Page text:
• Too Early: Dancing Squid

    Unlike the octopus in a previous slide, the squid in this one isn't among the living. It's only been recently killed, but nerve cells in its <a href="http://www.cbsnews.com/8301-504784_162-20083112-10391705.html" target="_hplink">tentacles are jolted to life</a> when sodium-rich soy sauce is poured over them. The result is a bit unsettling: A dancing squid!

  • Too Late: Thousand-Year-Old Eggs

    OK, so these eggs aren't actually a thousand years old, but they have been preserved in a mixture of clay, ash, salt, lime and rice hulls for anywhere from a few weeks to several months. The result is a brown, jelly-like white and a creamy, almost green yolk. <em>Photo by Flickr user <a href="http://www.flickr.com/photos/29673072@N03/3711233169/sizes/z/in/photostream/" target="_hplink">verygreen</a>.</em>

  • Too Early: Ikizukuri (Live Sashimi)

    Your eyes don't deceive you. The fish in this video is alive -- even though its meat has been sliced away from its body and rearranged in macabre fashion atop it. The preparation of live fish for sashimi, called ikizukuri, is understandably controversial and many people see the practice as cruel. It's prohibited in Australia and Germany.

  • Too Late: Hakarl

    It takes a strong stomach to order hakarl, a Icelandic delicacy of shark that's been let ferment for four to five months. Even natives admit the dish, which smells strongly of ammonia, is an acquired taste. <em>Photo by Flickr user <a href="http://www.flickr.com/photos/moohaha/2687588405/sizes/z/in/photostream/" target="_hplink">moohaha</a>.</em>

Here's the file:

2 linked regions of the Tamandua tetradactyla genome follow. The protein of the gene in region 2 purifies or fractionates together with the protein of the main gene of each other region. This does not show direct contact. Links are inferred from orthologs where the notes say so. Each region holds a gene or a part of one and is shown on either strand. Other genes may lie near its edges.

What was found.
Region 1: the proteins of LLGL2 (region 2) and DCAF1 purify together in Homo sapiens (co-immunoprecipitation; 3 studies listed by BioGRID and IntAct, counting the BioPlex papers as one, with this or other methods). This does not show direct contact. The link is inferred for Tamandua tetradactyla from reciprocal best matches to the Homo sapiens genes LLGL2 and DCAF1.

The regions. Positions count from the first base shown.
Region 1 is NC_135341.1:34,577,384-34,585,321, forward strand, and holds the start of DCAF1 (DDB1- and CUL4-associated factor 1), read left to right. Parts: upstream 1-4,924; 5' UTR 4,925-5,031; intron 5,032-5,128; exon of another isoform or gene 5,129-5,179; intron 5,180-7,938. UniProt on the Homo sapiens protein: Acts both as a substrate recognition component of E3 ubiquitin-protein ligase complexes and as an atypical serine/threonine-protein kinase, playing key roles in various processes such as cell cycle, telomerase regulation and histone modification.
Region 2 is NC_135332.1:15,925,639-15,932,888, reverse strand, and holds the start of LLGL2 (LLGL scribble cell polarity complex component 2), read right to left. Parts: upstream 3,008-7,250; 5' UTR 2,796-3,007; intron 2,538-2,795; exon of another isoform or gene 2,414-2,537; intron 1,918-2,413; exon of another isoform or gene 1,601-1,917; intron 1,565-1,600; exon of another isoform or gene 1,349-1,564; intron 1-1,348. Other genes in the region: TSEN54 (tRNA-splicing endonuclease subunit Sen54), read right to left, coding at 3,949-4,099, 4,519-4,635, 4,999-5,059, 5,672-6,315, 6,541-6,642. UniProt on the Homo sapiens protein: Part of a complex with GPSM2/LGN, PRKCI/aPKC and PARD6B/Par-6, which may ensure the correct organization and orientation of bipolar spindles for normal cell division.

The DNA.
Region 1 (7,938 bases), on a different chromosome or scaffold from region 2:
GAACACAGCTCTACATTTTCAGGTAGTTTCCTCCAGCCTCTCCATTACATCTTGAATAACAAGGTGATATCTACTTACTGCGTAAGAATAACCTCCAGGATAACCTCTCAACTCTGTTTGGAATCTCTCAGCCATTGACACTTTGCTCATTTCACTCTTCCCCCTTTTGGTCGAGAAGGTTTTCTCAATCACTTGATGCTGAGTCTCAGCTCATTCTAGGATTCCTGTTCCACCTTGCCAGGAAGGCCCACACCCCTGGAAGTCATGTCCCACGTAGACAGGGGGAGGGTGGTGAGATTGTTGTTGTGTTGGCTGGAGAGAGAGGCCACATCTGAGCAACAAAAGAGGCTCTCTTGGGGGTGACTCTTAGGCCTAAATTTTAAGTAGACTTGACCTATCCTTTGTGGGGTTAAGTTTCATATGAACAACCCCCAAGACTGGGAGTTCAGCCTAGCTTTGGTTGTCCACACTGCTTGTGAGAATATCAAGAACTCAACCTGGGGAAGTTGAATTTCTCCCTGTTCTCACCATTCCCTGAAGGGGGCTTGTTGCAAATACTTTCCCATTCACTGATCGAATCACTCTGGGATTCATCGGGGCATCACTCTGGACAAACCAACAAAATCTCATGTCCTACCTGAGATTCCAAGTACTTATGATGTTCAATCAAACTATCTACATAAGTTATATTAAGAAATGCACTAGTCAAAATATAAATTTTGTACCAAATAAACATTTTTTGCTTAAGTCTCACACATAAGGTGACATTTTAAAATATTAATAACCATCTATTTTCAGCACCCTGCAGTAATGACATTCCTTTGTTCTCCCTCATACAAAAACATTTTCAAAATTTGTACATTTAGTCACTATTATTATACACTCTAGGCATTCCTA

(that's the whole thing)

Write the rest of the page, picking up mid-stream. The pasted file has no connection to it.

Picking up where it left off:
• Too Early: Yin Yang Fish

    A slight variation on the eating-fish-while-still-alive concept is seen with this 'ying yang' dish, which involves plunging a living fish into hot oil and frying it from the gills down. It's widely considered to be a cruel practice, which has led to it being banned in Taiwan, Australia and Germany.

  • Too Late: Casu Marzu

    Casu marzu is a cheese that might gross out even the most seasoned connoisseurs. The Sardinian dish, which translates to "rotten cheese," is infused with the larvae of a cheese fly and left to ferment to a stage many consider decomposition. As the larvae grow, they break down the fats in the cheese, making it very soft with a strong odor. Although some people remove the insects, which by the time the cheese is ready are small translucent worms, but many don't. Check out Andrew Zimmern braving a few bites in this clip.

  • Too Early: Unlaid Eggs

    See those orange balls? Those are unlaid eggs, or unfertilized eggs from butchered hens. Considered a delicacy by some, a 2007 <em>New York Times</em> article said they had a "deep, concentrated flavor, a hint of sweetness, but not overly rich." <em>Photo by Flickr user <a href="http://www.flickr.com/photos/clayirving/2148168354/sizes/z/in/photostream/" target="_hplink">clayirving</a>.</em>